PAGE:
Sines v. Kessler: Using the Courtroom as a Public Platform

[The following is part of an ongoing series about Sines v. Kessler, the civil suit against many of the main organizers of the August 2017 Unite the Right (UTR) rally in Charlottesville, Virginia. For an overview of the suit’s objectives and its many defendants, please see the first post in the series here.]

Courtrooms have long been sites for grand ideological statements. Before he was sentenced to hang for the 1886 Haymarket bombing (despite a distinct lack of evidence against him and his co-defendants), August Spies renounced none of his beliefs and instructed the jury that “socialism, in short, seeks to establish a universal system of co-operation.” Before receiving a ten year prison sentence in 1918, Eugene V. Debs declared that “I ask no mercy. I plead for no immunity. I realize that finally the right must prevail. I never so clearly comprehended as now the great struggle between the powers of greed on the one hand and upon the other the rising hosts of freedom.”

As a venue, however, courtrooms are also available to actors with far less noble sentiments. For one example, a week and a half into the Sines v. Kessler trial, it is clear that defendant Christopher Cantwell intends to continuously take advantage of his status as a pro se defendant to bully witnesses in cross-examination, expound on his beliefs, and rehabilitate his tarnished image among his overtly fascist constituency.

The US Marshals Service has put up yellow tape around the federal courthouse in Charlottesville. Whether or not it’s a coincidence, co-defendant Chris Cantwell has been getting legal advice from fellow inmates who are in federal prison for planning to commit violence against a judge and a jury foreman. (Photo by the author)

By the time he went to prison last year for threats and extortion directed at neo-Nazi rivals, Cantwell had gone from being a popular movement podcaster in the days leading up to Unite the Right to virtual pariah status. The reason for his fall was not so much his aggression toward a fellow fascist or even the infamous teary rant that earned him the “Crying Nazi” nickname, but rather the fact that he had admitted publicly to being an informant for federal agents. Working for domestic intelligence services isn’t exactly uncharted territory among far right actors, but it nonetheless confers a treasonous stench that cannot easily be washed away (as Proud Boys leader Enrique Tarrio has been learning in recent months). Still, as a movement invested in gestures of hypermasculine dominance and obsessed with martyrdom, fascists often reward audacious displays, even when they are strategically ill-advised.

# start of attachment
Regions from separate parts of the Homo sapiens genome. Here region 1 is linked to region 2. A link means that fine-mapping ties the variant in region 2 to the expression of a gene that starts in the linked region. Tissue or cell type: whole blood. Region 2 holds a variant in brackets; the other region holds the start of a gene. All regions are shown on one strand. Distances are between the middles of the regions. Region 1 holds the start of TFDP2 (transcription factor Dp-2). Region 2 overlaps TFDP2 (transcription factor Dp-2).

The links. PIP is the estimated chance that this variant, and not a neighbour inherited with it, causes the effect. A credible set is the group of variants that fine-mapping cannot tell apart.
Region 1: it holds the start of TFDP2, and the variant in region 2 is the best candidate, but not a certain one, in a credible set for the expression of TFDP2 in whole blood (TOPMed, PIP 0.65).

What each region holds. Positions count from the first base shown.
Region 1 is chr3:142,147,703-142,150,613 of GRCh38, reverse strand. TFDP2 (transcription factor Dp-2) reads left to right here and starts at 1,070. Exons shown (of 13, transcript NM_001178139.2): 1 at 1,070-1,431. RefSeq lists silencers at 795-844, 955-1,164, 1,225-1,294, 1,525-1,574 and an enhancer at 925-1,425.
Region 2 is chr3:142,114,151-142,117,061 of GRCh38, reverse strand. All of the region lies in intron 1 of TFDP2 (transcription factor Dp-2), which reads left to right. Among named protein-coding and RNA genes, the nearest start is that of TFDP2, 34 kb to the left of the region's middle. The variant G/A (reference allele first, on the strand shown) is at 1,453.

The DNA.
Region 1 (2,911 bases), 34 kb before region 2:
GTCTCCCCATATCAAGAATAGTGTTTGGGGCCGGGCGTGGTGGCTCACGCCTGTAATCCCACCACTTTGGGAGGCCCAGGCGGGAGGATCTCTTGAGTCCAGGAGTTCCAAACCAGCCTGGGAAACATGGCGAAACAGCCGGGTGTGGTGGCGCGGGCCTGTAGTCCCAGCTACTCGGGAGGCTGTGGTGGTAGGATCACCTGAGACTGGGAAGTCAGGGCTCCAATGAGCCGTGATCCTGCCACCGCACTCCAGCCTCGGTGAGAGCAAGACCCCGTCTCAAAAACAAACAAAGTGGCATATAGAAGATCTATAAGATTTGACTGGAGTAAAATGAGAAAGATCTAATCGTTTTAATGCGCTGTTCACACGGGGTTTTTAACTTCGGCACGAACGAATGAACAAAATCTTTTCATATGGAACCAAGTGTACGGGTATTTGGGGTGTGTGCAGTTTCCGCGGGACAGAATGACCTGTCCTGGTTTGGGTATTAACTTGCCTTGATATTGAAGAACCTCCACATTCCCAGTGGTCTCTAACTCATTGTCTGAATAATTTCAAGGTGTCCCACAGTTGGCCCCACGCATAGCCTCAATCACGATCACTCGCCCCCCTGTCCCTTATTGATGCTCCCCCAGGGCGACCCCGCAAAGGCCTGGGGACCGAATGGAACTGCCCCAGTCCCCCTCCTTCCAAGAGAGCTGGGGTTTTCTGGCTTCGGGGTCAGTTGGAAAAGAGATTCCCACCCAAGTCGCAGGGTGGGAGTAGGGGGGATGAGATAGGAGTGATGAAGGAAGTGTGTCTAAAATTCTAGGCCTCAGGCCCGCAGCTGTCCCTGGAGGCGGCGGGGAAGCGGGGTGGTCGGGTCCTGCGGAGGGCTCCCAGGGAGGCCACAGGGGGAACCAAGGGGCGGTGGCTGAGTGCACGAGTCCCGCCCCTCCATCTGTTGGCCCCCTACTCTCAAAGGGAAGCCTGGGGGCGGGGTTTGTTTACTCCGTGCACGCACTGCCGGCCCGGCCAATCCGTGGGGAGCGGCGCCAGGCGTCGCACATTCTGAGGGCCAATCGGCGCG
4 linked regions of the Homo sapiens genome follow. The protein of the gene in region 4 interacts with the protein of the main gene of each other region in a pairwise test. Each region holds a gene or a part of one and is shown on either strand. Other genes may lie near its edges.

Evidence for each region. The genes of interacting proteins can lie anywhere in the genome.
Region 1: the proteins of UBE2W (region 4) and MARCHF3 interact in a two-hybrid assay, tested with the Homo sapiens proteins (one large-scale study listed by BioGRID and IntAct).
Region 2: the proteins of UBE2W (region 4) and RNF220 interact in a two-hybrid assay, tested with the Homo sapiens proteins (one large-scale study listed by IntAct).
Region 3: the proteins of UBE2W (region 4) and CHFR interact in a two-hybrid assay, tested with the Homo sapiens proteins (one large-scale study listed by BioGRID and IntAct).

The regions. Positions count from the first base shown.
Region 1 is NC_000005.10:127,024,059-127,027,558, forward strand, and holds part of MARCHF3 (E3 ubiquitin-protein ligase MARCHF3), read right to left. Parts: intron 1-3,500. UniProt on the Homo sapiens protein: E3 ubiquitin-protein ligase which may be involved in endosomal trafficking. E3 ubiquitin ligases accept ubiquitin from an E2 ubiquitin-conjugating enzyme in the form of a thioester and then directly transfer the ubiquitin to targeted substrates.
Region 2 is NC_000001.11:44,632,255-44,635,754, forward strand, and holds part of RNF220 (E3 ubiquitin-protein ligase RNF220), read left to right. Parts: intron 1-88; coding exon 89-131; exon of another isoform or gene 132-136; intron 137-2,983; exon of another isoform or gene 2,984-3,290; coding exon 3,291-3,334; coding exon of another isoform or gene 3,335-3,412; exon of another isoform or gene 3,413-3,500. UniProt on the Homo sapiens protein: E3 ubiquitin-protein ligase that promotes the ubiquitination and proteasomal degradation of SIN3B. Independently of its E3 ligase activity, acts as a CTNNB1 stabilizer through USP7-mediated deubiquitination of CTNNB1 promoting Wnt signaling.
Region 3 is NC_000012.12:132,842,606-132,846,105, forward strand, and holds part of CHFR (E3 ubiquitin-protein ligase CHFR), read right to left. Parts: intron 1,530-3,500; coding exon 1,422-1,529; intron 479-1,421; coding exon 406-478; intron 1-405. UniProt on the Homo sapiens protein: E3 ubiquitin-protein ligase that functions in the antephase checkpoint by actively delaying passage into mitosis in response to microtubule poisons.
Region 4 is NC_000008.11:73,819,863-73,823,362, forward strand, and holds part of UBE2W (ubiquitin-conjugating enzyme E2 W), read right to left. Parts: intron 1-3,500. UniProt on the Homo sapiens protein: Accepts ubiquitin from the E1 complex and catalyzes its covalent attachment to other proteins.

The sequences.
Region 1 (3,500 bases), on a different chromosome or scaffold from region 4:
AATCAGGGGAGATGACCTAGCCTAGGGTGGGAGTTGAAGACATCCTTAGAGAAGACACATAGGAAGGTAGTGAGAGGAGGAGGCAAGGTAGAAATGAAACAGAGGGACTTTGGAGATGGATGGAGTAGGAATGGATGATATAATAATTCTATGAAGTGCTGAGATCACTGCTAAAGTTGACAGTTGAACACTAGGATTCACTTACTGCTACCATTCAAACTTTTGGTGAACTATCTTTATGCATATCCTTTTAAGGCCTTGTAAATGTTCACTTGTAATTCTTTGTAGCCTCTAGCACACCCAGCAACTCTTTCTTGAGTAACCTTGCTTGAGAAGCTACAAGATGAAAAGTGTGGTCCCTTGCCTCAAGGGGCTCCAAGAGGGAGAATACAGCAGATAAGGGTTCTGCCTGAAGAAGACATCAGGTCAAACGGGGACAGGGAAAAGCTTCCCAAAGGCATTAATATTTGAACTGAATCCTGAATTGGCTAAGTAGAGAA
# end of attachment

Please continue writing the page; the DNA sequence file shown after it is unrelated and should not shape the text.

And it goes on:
Jury Selection in the Unite the Right Civil Trial and the Limits of Legal Action

[The following is part of an ongoing series about Sines v. Kessler, the civil suit against many of the main organizers of the August 2017 Unite the Right (UTR) rally in Charlottesville, Virginia. For an overview of the suit’s objectives and its many defendants, please see the first post in the series here.]

After two and a half long days of questioning potential jurors, the jury in the federal civil suit Sines v. Kessler has finally been impaneled. The following are some notes about how the jury selection process played out in this case and some of the pitfalls of using the courts to pursue far right actors.

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Notes on the Upcoming “Unite the Right” Civil Trial: A Guide to Who’s Involved and Why It Still Matters

It’s been over four years since the Unite the Right (UTR) rally in Charlottesville, Virginia on August 11-12, 2017. Since January 6 of this year, those events astonishingly seem destined to be remembered as only the second-most infamous outbreak of mass violence during the Trump era. But if the storming of the US Capitol building is primarily remembered as an attack on institutions, norms, and ideas, UTR stands as a symbol of the visceral and often very personal fear and animosity that drives a great deal of far right activism.

Starting on October 25, the Western District of Virginia will commence the Sines v. Kessler civil trial against a number of the groups and individuals who, the plaintiffs contend, “conspired to plan, promote, and carry out the violent events in Charlottesville.” I plan to attend all or most of the trial and will be posting regular updates here. I was also on-site when UTR happened, so some commentary may be from personal recollection and not exclusively quoted from other sources.

UTR participants near the southwest corner of Emancipation Park on Aug. 12, 2017. James Fields is visible third from left holding a Vanguard America shield. (Photo by the author)

The four years of pretrial motions, arguments, briefs, and hearings leading up to this point have been extraordinarily chaotic and I plan to address some of those details at a later date. In the meantime, as a way of bringing readers up to speed, I’m going to use this introductory post to describe who the players are and just what the purpose of the trial is.

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